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From "Eric Lemings" <Eric.Lemi...@roguewave.com>
Subject RE: implementation of Unary Traits
Date Tue, 01 Jul 2008 15:14:46 GMT
 

> -----Original Message-----
> From: Martin Sebor [mailto:msebor@gmail.com] On Behalf Of Martin Sebor
> Sent: Monday, June 30, 2008 10:51 PM
> To: dev@stdcxx.apache.org
> Subject: Re: implementation of Unary Traits
> 
> Travis Vitek wrote:
> >  
> [...]
> > If you ask what I prefer, I'm going to tell you I prefer the second
> > option (that is essentially what I wrote originally). But, 
> honestly, for
> > me to care either way, I need to know that there actually a 
> noticeable
> > performance difference between the two techniques.
> 
> FYI: I used gcc 4.3 and EDG eccp to measure the difference between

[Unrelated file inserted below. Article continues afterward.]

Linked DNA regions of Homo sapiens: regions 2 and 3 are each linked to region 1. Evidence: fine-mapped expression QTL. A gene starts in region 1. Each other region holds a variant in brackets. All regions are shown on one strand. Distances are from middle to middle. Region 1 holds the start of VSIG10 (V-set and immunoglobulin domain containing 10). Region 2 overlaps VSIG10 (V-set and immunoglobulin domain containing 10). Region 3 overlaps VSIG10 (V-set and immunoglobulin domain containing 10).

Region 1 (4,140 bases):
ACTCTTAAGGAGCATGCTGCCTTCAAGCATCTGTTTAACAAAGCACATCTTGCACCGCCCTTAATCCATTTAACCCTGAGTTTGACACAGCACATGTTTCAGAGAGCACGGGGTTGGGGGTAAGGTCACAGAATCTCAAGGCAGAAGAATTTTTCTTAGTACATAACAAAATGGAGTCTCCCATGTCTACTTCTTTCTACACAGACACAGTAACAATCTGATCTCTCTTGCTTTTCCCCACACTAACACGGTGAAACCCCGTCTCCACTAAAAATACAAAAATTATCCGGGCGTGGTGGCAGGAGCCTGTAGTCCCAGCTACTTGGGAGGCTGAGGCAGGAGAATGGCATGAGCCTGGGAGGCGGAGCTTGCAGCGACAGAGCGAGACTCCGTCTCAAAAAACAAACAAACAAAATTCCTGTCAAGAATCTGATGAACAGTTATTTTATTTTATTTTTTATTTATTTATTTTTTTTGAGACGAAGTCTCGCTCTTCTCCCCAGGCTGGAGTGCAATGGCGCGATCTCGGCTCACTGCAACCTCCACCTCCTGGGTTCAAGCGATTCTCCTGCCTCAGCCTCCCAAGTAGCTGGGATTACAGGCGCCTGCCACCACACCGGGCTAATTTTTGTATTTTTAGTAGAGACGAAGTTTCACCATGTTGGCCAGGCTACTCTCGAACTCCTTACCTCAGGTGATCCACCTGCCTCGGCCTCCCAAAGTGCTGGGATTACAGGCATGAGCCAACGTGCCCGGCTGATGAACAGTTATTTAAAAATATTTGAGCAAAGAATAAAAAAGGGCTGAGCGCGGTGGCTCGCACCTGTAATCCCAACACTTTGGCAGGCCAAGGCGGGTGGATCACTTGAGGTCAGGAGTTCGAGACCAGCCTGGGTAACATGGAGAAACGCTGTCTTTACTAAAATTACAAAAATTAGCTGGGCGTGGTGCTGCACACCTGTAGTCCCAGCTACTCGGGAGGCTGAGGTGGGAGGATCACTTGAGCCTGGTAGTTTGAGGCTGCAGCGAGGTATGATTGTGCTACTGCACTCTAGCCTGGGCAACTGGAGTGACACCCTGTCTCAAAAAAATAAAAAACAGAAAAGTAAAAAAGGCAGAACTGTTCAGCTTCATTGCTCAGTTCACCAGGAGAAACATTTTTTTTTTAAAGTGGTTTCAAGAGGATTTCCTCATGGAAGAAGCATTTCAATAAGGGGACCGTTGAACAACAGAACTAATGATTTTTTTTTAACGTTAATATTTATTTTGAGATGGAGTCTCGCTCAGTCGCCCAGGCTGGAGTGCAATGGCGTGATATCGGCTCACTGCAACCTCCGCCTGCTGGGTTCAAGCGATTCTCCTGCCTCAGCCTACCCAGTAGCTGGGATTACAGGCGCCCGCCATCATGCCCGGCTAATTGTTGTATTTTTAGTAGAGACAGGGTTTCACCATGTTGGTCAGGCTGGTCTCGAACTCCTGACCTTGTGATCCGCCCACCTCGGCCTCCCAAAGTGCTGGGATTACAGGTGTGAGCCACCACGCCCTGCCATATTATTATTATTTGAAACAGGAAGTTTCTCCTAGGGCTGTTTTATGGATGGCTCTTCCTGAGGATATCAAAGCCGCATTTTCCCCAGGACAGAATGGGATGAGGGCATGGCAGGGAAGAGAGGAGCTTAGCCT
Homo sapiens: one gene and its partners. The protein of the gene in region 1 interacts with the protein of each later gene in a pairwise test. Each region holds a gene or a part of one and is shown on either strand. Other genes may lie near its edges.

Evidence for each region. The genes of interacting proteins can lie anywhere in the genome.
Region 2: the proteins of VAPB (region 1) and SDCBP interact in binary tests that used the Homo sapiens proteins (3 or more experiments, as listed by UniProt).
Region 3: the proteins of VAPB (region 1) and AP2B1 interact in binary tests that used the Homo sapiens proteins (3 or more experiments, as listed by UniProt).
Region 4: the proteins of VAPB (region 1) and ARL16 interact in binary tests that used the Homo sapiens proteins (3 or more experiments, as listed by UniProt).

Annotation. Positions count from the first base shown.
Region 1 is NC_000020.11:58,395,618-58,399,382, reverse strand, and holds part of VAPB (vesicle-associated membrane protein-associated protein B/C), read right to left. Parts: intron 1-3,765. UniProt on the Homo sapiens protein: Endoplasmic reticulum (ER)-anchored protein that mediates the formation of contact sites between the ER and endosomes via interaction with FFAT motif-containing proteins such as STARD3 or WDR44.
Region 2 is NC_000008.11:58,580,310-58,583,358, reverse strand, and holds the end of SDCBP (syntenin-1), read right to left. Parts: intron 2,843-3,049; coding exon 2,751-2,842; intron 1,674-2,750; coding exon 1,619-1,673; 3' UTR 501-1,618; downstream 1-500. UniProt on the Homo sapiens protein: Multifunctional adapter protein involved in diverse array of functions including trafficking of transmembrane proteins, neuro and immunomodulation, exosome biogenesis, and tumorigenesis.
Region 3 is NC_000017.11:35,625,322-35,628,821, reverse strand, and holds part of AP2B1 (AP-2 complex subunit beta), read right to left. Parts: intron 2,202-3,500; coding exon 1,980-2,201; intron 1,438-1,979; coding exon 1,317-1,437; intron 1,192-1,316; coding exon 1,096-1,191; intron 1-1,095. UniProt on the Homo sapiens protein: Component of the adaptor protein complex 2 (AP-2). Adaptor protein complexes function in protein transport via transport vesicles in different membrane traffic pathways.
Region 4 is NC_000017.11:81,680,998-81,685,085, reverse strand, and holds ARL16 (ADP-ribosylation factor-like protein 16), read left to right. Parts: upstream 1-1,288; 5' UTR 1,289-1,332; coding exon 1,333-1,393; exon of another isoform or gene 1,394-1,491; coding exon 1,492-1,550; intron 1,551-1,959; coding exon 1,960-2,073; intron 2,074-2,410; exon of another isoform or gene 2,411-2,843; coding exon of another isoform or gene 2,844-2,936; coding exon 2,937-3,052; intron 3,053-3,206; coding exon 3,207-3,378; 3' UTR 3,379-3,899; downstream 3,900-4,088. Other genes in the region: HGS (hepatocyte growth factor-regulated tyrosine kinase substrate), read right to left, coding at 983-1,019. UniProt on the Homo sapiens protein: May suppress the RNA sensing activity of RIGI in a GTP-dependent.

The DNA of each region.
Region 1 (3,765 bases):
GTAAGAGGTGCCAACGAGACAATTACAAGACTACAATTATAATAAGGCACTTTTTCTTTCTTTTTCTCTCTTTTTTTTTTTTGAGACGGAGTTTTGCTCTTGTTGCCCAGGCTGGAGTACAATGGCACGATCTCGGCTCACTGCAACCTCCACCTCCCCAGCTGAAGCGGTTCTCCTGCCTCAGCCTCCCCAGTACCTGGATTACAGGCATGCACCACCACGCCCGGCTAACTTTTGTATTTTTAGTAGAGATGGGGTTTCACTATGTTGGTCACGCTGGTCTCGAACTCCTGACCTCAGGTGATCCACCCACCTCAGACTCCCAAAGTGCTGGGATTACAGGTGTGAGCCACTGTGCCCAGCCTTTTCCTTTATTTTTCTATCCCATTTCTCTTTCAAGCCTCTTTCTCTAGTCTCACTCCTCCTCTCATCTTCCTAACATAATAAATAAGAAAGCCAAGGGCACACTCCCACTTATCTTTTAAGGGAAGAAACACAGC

> the compilation times of each of the two approaches (i.e., using
> specialization vs using remove_cv).
> 
> In a program involving 10,000 invocations of is_void on distinct
> types, the specialization approach was 5 and 10 times faster than
> the one using remove_cv when using gcc and eccp, respectively. In
> the same program using only 1000 types, the specialization solution
> compiled 2 and 3 times faster, respectively.
> 
> With gcc, the compiler also required about half the amount of system
> memory to compile the specialization-based solution than the other
> one. (I didn't measure eccp memory usage).
> 
> This confirms that template metaprogramming is significantly more
> costly in terms of system resources than alternative approaches,
> at least in the gcc and eccp implementations. We should re-run the
> same tests with other compilers to get a complete picture.

That's not unexpected: like everything in computing, it's a tradeoff.

To get a really complete picture, you'd have to compare the
metaprogramming approach to the run-time alternatives.  I would expect
to see a corresponding speed increase and storage savings compared to
the runtime counterparts.

Brad.

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